Yesterday, we reviewed the economic forecast included in An Update to the Budget and Economic Outlook: 2016 to 2026, released by CBO on August 23. In that blog post, we discussed a number of uncertainties in the forecast and roughly quantified the range of possible outcomes over the next five years. Today, we compare CBO’s economic forecast with historical experience and discuss reasons why economic growth in coming years is projected to diverge significantly from historical trends.
According to CBO’s most recently published projections, the economy is expected to grow substantially more slowly over the coming decade than it has over much of recent history. Whereas inflation-adjusted gross domestic product (GDP) grew by an average of 3.2 percent per year from 1950 to 2015—which is about the same as the average growth rate during the 25 years preceding the 2007–2009 recession—CBO expects that it will grow by only 2.0 percent per year over the coming decade.
In large part, the projected slowdown in economic growth is due to slower growth in the labor force. During the 1950–2015 period, growth was spurred by two factors: the large increase in the working-age population that was caused by the post–World War II baby boom and the rapid rise in women’s participation in the labor force. Driven by those factors, the labor force grew by an average of about 1½ percent per year from 1950 to 2015; the average rate of annual growth in the 25 years preceding the last recession was only slightly lower. More recently, the ongoing retirement of the baby boomers and the relatively stable labor force participation rate of working-age women have led to a decline in labor force growth. Because those trends are expected to continue, CBO projects that the labor force will grow at an average rate of only about ½ percent per year over the next decade. In addition to demographic factors, that projection reflects CBO’s judgment that some people will decide to work somewhat less because of federal tax and spending policies that are set in current law.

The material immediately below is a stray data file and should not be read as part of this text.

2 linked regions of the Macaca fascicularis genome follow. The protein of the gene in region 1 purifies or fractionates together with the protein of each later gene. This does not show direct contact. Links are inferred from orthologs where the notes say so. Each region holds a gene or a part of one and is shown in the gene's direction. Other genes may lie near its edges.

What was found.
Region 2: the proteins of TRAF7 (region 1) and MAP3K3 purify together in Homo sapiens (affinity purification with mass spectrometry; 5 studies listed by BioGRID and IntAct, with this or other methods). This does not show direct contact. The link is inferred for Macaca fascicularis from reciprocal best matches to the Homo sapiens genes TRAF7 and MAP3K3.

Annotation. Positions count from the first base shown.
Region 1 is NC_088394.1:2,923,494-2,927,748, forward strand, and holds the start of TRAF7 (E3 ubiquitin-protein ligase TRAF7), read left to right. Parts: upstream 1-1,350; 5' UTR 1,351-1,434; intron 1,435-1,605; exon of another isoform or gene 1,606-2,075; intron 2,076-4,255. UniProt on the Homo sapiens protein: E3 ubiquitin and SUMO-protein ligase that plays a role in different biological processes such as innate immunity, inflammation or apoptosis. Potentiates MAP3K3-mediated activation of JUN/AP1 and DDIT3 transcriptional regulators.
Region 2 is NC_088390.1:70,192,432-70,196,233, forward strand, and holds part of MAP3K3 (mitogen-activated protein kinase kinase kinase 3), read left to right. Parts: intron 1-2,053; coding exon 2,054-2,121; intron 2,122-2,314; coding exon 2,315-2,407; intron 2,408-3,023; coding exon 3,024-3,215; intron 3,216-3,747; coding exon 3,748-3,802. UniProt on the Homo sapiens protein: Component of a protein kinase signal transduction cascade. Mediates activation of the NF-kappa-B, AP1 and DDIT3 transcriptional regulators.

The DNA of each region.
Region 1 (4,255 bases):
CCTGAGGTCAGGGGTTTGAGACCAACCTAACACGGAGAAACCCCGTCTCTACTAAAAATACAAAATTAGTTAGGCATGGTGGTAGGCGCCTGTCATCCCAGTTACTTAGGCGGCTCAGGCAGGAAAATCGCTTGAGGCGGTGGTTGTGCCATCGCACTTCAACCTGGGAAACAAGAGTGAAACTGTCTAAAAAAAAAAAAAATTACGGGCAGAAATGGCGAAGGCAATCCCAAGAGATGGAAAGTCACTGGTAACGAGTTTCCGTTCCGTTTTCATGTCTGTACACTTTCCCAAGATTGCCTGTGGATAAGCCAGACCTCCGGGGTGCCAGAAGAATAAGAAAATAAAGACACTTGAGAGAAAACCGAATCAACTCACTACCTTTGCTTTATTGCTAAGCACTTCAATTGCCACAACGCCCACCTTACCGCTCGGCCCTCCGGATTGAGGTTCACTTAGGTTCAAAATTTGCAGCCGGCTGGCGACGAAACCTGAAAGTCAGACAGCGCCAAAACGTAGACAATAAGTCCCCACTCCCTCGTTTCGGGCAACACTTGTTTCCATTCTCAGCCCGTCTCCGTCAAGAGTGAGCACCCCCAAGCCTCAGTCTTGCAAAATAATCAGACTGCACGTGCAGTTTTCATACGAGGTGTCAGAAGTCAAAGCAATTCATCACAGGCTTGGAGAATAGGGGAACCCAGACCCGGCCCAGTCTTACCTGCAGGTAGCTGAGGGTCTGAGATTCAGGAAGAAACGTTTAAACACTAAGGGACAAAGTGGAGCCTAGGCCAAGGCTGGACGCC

Slower growth in the labor force accounts for only about three-fifths of the projected slowdown in the growth of inflation-adjusted GDP; slower growth in labor force productivity accounts for the rest. Labor force productivity grew by an average of about 1¾ percent per year from 1950 to 2015; the average rate of annual growth was about the same in the 25 years preceding the last recession. However, CBO projects that labor force productivity will grow at an average annual rate of less than 1½ percent over the coming decade. That slowdown is attributable mainly to two other projections that CBO has made—namely, that growth in both capital services and total factor productivity (TFP, or output per unit of combined labor and capital services) in the nonfarm business sector of the economy will also be slower. Those projections reflect CBO’s expectation that some of the unusually slow growth of TFP during the past decade will persist over part of the next decade. They also reflect the agency’s projection of greater federal borrowing under the current laws governing taxes and spending, which would crowd out some private investment.
Robert Shackleton is an analyst in CBO’s Macroeconomic Analysis Division.